Simone Spuler und Verena Schöwel-Wolf

Deep expertise, and a bold vision: MyoPax launches in Berlin

MyoPax develops regenerative therapies for previously incurable muscle diseases. An interview with co-founders Prof. Simone Spuler and Dr. Verena Schöwel-Wolf, now board member and CEO respectively

MyoPax emerged from the Max Delbrück Center and Charité. What’s your company all about? 

Dr Schöwel-Wolf: Muscle disorders can drastically reduce quality of life and are potentially life-threatening. In Prof. Simone Spuler’s lab at the Experimental and Clinical Research Center (ECRC), our team has developed an innovative stem cell technology that could fundamentally change this situation. With the new method, it is now possible to produce pure and highly regenerative muscle stem cells that have the potential to rebuild human muscles and replenish their stem cell pools for the long term. Through the use of cell engineering and gene editing technologies, we are developing, for the first time ever, therapies for local muscle defects, acute muscle wasting disorders, and hereditary muscular dystrophies that were previously untreatable or insufficiently treatable.

Prof. Spuler: Our start-up is breaking new ground, and that requires courage. Our model doesn’t exist yet. But our team has been combining muscle research with clinical work at the Outpatient Clinic for Muscle Disorders for many years already. It is clinically and scientifically experienced and has the necessary regulatory and manufacturing expertise.

How were you supported during the spin-off phase?

Dr. Schöwel-Wolf: The Max Delbrück Center help moved our project forward in its incubator, especially through the PreGoBio and SPOT programs. The Berlin Institute of Health (BIH) significantly boosted and accelerated therapy development via its SPARK program. We also received support from a number of other sources, ranging from the ECRC’s technology platform to the Helmholtz Validation Fund, the Else Kröner-Fresenius Foundation, and the Gisela Krebs Foundation, to the German Federal Ministry of Education and Research, which is funding our first-in-human clinical trial. Ascenion and the technology transfer unit of Charité provided assistance during the patenting process.

MyoPax has been accepted into the incubator program of the Copenhagen-based BioInnovation Institute (BII) Foundation.

Dr. Schöwel-Wolf: We are thrilled to have found another inspiring network in Europe. Through our second company, MyoPax Denmark ApS, we have received a €1.3 million convertible loan from the BII Foundation. This is the starting point for building MyoPax into a globally competitive business. BII is also providing strategic guidance on business development issues.

What are you tackling first?

Dr. Schöwel-Wolf: In 2023, we will be launching a trial focusing on a rare children’s disease in which the bladder’s sphincter muscle doesn’t fully develop. This muscle defect is due to a disruption in cell migration during embryonic development and causes lifelong incontinence. We aim to restore this muscle by generating muscle stem cells from a muscle biopsy and injecting the cells right there where they are missing. The fact that this disease is characterized by a well-defined muscular defect makes it well suited for testing the safety and efficacy of our therapeutic approach for the first time.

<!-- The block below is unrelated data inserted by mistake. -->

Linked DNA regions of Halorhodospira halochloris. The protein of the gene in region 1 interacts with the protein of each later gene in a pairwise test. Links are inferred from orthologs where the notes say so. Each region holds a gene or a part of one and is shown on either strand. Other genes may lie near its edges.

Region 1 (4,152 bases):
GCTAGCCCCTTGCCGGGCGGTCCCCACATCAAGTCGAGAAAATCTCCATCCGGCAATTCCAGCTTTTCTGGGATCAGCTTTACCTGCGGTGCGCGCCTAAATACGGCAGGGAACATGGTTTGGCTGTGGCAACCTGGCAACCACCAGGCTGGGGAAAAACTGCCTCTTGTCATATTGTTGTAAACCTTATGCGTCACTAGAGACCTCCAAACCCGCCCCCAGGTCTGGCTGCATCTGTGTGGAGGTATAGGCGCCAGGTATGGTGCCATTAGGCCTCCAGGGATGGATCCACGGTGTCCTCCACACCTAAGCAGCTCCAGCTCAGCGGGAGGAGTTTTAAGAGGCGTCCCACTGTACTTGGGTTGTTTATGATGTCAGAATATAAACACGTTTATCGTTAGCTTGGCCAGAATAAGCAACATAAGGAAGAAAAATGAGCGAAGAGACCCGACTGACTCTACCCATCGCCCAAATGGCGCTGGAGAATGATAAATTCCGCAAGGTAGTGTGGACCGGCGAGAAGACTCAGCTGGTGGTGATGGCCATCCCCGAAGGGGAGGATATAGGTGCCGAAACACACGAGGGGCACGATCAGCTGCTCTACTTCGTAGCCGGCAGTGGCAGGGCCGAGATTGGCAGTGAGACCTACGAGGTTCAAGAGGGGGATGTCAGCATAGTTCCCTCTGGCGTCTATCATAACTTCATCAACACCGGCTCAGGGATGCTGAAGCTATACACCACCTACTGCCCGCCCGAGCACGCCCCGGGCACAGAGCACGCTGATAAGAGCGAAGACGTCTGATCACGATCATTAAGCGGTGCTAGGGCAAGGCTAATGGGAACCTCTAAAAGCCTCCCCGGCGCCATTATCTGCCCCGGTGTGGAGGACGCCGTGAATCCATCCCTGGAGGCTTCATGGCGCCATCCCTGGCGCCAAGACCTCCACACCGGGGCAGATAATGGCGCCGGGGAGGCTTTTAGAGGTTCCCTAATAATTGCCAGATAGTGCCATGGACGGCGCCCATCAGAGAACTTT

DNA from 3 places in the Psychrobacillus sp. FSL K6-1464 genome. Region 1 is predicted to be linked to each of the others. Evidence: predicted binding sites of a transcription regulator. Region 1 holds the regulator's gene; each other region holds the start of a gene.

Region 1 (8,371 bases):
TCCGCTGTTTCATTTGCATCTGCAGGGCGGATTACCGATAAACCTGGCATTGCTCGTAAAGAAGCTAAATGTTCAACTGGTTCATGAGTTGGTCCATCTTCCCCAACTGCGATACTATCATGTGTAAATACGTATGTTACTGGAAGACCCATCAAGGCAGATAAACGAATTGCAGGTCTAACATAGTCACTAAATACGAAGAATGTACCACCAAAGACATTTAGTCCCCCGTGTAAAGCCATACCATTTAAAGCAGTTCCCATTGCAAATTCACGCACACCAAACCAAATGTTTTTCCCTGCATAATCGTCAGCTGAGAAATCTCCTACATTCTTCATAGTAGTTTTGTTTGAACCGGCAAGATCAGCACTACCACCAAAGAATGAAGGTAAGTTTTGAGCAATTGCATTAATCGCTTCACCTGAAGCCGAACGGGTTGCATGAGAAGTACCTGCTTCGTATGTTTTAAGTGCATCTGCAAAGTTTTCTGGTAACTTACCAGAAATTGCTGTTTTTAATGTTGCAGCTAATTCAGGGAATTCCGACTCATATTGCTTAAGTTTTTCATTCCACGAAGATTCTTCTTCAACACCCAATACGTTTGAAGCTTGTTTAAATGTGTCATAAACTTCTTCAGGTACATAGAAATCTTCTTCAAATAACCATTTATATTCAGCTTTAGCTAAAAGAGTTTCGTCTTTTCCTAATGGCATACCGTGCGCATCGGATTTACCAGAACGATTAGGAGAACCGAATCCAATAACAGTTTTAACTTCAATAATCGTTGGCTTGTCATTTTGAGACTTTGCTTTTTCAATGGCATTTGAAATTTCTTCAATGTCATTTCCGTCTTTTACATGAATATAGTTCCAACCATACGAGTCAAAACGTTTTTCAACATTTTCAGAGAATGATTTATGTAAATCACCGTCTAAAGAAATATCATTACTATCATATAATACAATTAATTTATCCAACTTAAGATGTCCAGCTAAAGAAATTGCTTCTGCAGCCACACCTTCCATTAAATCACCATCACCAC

Prof. Spuler:  On top of that, when it comes to rare diseases, it’s possible to apply for provisional marketing authorization after the first clinical trial. Rare diseases are well protected by regulatory bodies, especially from competition. We are scheduled to complete this first trial in 2026.

What are the next milestones?

Prof. Spuler: We are developing three therapeutic platforms. The first technology uses the patients’ natural muscle stem cells to repair muscular defects that are not caused by a genetic disorder. The second platform under development focuses on hereditary muscular dystrophies. Here, we seek to treat individual muscles with the patient’s own cells. Gene editing tools are used to correct the genetic defect in the cells outside the body. The cured cells are then injected into the muscle. In this way, we produce a personalized therapy for each patient. The third platform is the furthest away from a clinical trial. Here, induced pluripotent stem cells are used to generate the muscle stem cells. This process is based on blood cells, which are available in large non-patient-specific batches, thus making the technology faster and more cost-effective.

Interview: Christine Minkewitz / Campus Berlin-Buch GmbH

Source: The interview first appeared in the 02/2022 issue of the magazine buchinside.


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